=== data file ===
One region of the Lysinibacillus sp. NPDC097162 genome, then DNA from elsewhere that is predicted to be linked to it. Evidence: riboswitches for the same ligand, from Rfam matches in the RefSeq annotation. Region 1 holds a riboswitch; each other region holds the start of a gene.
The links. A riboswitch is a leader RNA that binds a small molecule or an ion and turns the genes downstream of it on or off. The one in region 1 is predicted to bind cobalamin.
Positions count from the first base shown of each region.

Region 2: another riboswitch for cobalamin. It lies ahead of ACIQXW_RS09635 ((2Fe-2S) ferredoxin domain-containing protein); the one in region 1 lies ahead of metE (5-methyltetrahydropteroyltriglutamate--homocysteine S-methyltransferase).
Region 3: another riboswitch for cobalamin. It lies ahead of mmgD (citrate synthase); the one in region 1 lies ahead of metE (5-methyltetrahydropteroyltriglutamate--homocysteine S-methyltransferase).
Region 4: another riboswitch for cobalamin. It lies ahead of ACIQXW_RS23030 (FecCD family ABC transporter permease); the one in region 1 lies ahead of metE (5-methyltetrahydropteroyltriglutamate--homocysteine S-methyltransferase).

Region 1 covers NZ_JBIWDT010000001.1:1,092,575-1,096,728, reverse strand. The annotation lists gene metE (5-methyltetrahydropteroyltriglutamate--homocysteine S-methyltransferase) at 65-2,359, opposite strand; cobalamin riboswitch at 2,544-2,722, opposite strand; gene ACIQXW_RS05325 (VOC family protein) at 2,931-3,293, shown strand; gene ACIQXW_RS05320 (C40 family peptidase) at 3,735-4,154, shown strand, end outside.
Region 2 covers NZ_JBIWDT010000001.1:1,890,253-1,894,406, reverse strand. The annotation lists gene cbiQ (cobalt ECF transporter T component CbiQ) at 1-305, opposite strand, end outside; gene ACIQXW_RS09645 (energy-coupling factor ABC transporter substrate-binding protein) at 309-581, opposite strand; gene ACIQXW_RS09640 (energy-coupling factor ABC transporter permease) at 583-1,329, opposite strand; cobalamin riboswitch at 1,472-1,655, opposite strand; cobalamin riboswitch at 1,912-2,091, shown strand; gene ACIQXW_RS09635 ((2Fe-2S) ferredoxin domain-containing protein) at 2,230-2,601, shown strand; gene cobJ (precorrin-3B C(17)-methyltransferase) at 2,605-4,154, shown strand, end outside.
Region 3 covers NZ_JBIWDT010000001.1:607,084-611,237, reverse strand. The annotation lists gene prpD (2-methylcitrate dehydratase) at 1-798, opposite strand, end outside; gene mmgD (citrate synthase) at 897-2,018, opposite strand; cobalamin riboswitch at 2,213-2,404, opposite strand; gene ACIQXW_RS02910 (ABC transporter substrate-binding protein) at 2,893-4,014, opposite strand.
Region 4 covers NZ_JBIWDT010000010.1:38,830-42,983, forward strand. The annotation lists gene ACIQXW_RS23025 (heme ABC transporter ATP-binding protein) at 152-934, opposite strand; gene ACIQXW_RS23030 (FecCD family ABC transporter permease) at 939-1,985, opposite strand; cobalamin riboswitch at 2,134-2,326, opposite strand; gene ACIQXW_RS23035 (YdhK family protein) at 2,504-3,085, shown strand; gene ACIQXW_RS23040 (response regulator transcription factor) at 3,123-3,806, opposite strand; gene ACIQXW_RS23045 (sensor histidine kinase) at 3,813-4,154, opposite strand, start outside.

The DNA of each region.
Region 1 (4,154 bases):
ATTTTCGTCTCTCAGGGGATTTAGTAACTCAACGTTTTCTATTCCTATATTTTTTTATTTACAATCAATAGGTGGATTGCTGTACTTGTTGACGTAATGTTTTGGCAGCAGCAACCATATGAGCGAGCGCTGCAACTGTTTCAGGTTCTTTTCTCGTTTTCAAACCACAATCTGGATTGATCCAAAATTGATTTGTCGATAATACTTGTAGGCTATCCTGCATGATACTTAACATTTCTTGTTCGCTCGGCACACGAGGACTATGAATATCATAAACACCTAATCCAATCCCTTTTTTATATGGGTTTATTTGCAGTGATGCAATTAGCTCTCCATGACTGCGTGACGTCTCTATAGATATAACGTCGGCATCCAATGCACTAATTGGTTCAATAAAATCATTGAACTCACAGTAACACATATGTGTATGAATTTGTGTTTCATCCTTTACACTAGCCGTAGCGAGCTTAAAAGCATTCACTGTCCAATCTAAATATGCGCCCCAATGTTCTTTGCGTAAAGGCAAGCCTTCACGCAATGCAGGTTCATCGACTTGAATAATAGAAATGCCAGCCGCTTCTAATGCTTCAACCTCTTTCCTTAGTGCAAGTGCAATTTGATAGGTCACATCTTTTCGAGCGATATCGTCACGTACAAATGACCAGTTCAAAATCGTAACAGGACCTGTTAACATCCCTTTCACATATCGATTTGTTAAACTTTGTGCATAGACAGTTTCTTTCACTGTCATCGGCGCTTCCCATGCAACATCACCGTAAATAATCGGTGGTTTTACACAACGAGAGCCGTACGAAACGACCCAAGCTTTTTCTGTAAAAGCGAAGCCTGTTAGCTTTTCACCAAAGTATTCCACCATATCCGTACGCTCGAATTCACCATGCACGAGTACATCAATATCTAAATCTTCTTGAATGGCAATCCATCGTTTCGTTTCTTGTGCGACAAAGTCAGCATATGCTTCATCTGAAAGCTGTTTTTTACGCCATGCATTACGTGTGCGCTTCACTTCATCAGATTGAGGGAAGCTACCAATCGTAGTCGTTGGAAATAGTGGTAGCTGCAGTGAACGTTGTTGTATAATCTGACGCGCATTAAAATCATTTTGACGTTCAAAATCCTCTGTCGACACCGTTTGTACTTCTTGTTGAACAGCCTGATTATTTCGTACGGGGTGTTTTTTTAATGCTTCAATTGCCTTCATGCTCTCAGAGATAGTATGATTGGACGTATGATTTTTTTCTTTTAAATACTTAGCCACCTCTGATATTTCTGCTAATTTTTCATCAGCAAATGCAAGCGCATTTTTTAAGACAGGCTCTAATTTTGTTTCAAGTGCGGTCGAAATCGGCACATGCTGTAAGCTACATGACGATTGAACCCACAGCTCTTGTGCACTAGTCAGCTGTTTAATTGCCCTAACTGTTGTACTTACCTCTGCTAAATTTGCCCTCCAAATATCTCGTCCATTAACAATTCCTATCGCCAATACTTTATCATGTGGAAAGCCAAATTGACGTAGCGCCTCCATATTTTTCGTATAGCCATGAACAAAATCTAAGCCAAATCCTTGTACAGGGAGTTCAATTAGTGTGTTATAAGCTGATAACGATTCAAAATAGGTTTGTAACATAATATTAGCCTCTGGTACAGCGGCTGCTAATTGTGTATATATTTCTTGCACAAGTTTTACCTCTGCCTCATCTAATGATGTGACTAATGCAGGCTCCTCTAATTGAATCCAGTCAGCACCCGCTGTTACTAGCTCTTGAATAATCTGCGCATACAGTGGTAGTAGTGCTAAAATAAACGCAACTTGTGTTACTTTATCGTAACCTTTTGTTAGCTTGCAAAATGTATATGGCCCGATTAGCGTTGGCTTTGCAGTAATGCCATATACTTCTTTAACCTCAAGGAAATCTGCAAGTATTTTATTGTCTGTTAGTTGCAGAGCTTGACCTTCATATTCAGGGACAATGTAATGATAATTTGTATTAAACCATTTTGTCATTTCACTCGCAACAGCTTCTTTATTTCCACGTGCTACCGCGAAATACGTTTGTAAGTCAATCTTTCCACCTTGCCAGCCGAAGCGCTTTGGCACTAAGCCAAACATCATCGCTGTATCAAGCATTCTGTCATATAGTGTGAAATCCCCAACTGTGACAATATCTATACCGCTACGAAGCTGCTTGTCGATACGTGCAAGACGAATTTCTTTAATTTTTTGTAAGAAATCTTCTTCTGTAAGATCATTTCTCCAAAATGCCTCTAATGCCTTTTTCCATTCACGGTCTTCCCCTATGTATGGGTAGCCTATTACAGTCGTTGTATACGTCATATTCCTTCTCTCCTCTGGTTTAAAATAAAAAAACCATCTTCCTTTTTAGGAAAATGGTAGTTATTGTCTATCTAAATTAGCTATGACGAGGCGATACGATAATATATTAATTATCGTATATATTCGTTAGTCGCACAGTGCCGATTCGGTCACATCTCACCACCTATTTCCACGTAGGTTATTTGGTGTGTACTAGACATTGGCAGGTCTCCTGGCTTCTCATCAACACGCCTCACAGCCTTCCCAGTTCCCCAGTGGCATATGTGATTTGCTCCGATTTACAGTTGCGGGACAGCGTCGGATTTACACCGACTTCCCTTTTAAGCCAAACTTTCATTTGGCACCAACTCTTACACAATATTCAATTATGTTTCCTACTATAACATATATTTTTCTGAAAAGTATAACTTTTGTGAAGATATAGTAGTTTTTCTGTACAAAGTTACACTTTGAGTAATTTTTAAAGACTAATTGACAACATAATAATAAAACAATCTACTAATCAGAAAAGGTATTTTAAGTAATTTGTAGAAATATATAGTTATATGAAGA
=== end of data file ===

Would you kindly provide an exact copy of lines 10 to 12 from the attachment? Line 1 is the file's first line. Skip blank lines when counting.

Region 4 covers NZ_JBIWDT010000010.1:38,830-42,983, forward strand. The annotation lists gene ACIQXW_RS23025 (heme ABC transporter ATP-binding protein) at 152-934, opposite strand; gene ACIQXW_RS23030 (FecCD family ABC transporter permease) at 939-1,985, opposite strand; cobalamin riboswitch at 2,134-2,326, opposite strand; gene ACIQXW_RS23035 (YdhK family protein) at 2,504-3,085, shown strand; gene ACIQXW_RS23040 (response regulator transcription factor) at 3,123-3,806, opposite strand; gene ACIQXW_RS23045 (sensor histidine kinase) at 3,813-4,154, opposite strand, start outside.

The DNA of each region.
Region 1 (4,154 bases):